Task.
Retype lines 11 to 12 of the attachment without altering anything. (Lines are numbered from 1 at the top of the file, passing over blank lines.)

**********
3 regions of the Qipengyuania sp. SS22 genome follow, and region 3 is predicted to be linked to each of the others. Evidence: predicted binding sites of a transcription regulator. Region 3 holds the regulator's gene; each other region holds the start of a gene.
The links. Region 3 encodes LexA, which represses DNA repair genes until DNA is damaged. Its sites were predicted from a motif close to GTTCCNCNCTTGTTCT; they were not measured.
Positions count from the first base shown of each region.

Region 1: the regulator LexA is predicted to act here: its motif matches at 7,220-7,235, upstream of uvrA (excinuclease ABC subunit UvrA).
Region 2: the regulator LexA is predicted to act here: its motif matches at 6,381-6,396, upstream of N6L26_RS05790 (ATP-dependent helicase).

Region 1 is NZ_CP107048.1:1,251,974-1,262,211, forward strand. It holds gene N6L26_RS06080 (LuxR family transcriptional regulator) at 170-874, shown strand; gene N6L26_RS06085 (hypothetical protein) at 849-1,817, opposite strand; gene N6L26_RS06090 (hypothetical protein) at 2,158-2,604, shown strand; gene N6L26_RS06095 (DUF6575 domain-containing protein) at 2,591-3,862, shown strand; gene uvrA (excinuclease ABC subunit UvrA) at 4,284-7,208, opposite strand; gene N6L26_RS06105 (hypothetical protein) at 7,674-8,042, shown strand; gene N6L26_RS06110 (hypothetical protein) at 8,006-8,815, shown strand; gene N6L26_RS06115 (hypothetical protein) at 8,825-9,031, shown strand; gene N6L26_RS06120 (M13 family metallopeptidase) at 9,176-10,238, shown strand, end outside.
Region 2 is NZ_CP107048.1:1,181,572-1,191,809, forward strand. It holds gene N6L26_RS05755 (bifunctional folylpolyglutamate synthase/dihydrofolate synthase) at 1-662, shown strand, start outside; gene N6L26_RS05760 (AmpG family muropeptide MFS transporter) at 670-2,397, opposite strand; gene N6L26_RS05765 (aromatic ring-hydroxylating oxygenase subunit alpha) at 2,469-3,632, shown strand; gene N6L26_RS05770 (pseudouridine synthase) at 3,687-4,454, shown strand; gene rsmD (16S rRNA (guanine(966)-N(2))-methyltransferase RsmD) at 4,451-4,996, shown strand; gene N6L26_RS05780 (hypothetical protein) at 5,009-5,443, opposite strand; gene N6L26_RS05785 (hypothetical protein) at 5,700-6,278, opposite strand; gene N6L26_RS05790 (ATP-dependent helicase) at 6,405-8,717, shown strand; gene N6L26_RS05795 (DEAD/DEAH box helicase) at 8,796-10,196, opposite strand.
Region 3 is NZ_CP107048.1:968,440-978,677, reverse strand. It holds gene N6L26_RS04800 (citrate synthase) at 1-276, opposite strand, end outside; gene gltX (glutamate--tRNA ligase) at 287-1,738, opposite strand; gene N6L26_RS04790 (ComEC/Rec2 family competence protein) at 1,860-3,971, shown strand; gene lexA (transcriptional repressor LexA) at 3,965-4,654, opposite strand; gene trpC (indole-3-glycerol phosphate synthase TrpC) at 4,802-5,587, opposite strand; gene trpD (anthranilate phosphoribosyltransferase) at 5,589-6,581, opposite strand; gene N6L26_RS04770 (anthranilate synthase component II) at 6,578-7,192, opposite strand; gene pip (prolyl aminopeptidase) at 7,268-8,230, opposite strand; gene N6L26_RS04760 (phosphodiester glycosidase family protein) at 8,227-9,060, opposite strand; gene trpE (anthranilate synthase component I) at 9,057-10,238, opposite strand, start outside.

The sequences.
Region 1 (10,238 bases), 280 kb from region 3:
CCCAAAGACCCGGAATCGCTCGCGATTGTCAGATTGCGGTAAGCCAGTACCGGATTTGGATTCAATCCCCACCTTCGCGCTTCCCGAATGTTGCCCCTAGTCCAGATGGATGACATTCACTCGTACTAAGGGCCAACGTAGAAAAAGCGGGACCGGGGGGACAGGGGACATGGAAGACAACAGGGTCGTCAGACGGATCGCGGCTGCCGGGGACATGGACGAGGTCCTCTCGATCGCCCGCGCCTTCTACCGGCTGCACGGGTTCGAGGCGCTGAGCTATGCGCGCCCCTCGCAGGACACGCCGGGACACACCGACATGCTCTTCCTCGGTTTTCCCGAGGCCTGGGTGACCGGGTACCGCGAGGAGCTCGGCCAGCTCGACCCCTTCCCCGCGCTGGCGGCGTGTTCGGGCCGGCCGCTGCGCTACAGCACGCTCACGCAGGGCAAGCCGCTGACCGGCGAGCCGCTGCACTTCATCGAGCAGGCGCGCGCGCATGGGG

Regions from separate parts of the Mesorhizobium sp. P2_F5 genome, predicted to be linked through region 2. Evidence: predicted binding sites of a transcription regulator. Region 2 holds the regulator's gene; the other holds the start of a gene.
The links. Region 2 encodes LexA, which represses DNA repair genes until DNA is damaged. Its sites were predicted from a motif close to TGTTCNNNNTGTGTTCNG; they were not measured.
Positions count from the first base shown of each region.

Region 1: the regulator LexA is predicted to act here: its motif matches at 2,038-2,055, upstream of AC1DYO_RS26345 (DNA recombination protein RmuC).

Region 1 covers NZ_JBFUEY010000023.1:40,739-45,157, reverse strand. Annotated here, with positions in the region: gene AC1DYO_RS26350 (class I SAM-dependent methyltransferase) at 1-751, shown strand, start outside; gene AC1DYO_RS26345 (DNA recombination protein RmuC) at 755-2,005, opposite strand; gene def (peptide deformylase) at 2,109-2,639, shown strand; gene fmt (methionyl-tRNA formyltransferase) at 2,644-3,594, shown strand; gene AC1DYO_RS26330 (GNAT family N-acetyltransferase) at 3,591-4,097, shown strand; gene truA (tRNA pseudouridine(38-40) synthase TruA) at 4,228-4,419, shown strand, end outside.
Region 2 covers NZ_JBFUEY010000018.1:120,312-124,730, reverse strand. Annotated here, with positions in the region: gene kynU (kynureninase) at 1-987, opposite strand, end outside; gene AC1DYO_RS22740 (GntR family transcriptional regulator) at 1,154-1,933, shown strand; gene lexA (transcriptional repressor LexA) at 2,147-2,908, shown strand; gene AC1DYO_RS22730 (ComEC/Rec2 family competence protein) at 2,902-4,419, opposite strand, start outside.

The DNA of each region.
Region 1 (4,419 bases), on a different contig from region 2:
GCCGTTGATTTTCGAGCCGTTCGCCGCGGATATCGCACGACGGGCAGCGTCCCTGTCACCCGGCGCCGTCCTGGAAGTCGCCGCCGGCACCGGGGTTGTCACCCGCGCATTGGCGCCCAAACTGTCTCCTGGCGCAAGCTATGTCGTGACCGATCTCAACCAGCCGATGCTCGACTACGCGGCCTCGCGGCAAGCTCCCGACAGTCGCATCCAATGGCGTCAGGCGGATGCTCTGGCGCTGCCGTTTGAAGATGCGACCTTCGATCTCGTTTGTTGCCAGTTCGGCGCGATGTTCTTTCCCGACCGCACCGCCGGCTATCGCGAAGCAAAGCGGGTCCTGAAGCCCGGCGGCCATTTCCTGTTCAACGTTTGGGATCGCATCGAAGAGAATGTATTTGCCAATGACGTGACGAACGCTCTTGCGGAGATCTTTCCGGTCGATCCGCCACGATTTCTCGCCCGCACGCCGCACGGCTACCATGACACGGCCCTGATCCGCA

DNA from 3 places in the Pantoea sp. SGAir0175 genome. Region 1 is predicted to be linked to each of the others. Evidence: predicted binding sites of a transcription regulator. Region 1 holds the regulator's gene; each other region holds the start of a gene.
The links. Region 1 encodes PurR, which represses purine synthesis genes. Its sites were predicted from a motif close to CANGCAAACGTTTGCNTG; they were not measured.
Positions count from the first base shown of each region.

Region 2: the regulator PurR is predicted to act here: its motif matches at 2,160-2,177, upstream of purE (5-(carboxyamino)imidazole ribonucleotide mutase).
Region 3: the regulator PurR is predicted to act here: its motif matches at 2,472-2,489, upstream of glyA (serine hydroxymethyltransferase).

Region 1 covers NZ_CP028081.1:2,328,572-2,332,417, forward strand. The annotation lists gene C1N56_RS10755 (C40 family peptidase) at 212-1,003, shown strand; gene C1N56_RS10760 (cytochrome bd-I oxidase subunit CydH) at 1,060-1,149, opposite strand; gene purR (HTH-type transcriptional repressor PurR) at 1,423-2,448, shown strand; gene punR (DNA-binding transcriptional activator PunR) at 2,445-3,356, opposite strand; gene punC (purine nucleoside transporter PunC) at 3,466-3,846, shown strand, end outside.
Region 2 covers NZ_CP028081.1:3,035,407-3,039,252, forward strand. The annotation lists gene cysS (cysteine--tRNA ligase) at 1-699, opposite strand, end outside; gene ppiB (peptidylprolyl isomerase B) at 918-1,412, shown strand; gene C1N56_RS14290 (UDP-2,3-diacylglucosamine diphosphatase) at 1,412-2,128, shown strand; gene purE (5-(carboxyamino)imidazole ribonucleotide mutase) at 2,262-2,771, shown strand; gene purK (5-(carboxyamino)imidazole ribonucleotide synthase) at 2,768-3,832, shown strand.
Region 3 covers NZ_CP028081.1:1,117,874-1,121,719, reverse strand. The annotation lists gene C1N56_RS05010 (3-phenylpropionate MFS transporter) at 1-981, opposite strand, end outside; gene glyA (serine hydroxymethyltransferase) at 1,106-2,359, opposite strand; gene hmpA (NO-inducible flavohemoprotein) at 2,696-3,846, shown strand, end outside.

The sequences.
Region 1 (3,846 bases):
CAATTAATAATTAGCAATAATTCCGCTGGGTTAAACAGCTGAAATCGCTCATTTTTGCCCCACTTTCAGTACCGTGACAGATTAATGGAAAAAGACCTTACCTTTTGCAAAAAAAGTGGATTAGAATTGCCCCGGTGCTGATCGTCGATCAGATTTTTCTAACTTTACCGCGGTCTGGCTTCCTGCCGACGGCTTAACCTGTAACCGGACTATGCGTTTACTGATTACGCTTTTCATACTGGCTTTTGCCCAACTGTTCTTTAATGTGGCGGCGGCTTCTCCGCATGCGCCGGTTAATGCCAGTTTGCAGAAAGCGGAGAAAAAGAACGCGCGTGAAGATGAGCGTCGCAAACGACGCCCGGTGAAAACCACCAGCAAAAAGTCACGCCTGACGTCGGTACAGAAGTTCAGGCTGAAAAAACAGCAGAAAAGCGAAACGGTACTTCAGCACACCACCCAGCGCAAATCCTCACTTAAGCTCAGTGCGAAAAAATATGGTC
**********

CCCAAAGACCCGGAATCGCTCGCGATTGTCAGATTGCGGTAAGCCAGTACCGGATTTGGATTCAATCCCCACCTTCGCGCTTCCCGAATGTTGCCCCTAGTCCAGATGGATGACATTCACTCGTACTAAGGGCCAACGTAGAAAAAGCGGGACCGGGGGGACAGGGGACATGGAAGACAACAGGGTCGTCAGACGGATCGCGGCTGCCGGGGACATGGACGAGGTCCTCTCGATCGCCCGCGCCTTCTACCGGCTGCACGGGTTCGAGGCGCTGAGCTATGCGCGCCCCTCGCAGGACACGCCGGGACACACCGACATGCTCTTCCTCGGTTTTCCCGAGGCCTGGGTGACCGGGTACCGCGAGGAGCTCGGCCAGCTCGACCCCTTCCCCGCGCTGGCGGCGTGTTCGGGCCGGCCGCTGCGCTACAGCACGCTCACGCAGGGCAAGCCGCTGACCGGCGAGCCGCTGCACTTCATCGAGCAGGCGCGCGCGCATGGGG

Regions from separate parts of the Mesorhizobium sp. P2_F5 genome, predicted to be linked through region 2. Evidence: predicted binding sites of a transcription regulator. Region 2 holds the regulator's gene; the other holds the start of a gene.